Freud’s interest in the Old Masters is well known and documented. Less well known, however, are the visual connections between Carracci, one of the greatest Italian painters who took ‘nature’ as a point of departure in his art, and Freud, whose portraits capture a reality that is often unforgiving. Freud was familiar with at least two of Carracci’s most important head studies painted in the 1590s: Head of an Old Man , which he saw when he exhibited at Dulwich Picture Gallery in 1994 and Head of an Old Woman, Private Collection, London, which he studied closely. This exhibition juxtaposed three notable Carracci head studies with a series of Freud head portraits, each comparison revealed intriguing affinities, be they in technique, style, viewpoint or subject matter. For instance, the teaming of Carracci’s Portrait of a Bearded Old Man with Freud’s portrait of John Deakin from 1963–64 disclosed fascinating similarities in the subjects’ stance, the close scrutiny given to foreheads and ears, and the brush work. Through an intimate comparison of these two artists’ work,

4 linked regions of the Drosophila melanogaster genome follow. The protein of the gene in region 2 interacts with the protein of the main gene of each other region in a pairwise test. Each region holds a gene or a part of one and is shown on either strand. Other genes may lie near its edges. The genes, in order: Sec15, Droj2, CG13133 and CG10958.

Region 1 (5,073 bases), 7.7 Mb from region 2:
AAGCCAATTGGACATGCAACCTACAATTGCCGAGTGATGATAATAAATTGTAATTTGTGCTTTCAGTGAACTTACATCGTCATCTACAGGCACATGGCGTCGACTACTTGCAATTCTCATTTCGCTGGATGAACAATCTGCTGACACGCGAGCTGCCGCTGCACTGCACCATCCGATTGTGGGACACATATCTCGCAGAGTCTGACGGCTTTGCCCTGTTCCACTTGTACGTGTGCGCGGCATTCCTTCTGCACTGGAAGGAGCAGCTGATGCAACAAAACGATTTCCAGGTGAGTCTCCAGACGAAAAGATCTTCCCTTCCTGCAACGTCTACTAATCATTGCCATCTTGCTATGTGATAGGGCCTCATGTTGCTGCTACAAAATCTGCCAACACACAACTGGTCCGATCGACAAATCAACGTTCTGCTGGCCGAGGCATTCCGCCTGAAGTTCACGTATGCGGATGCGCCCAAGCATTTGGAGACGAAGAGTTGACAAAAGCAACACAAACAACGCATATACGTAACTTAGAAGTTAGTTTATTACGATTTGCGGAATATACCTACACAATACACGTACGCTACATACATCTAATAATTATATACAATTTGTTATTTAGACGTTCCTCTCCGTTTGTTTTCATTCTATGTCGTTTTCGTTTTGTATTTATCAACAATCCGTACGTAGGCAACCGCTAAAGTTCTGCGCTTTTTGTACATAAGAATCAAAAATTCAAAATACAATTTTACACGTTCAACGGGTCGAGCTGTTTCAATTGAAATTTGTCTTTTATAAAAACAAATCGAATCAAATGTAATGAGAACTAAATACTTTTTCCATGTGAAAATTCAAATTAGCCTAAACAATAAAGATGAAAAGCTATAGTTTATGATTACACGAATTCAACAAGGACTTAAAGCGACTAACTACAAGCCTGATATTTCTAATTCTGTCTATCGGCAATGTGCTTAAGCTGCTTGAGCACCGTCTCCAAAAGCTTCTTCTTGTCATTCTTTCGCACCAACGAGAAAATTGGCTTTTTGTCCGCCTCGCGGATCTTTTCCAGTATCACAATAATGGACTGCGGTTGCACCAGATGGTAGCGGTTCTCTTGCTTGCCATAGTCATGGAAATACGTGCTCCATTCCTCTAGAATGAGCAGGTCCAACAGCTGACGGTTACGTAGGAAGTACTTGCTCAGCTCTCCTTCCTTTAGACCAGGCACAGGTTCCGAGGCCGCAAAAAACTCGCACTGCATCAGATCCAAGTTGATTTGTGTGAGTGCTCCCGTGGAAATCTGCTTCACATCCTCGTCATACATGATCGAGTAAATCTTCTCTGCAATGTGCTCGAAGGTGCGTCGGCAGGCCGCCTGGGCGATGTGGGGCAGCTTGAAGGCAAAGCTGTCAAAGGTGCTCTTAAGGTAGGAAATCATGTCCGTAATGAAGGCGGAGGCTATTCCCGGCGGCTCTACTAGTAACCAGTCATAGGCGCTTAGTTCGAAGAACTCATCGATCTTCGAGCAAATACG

Paintings from Life: Caracci Freud brought together a striking group of head studies by the great seventeenth-century Bolognese painter, Annibale Carracci (1560–1609), and Lucian Freud (1922–2011), recognised today as one of the foremost painters of the twentieth century. This rare and illuminating collaboration between an historic public art collection and a private gallery was curated jointly by Dr Xavier Bray (Arturo and Holly Melosi Chief Curator, Dulwich Picture Gallery) and Pilar Ordovas (Ordovas).
Painting from Life: Carracci Freud revealed the different ways in which Freud and Carracci were both ‘modern’ in their own time. Dulwich Picture Gallery’s loan of Carracci’s Head of an Old Man was the first it had made to a central London show since 1937. This collaboration resumed what was once a thriving tradition, initiated in 1816 when Royal Academicians, Constable among them, selected around four to six paintings from Dulwich’s collection so that they could be shown at the Royal Academy and copied by students.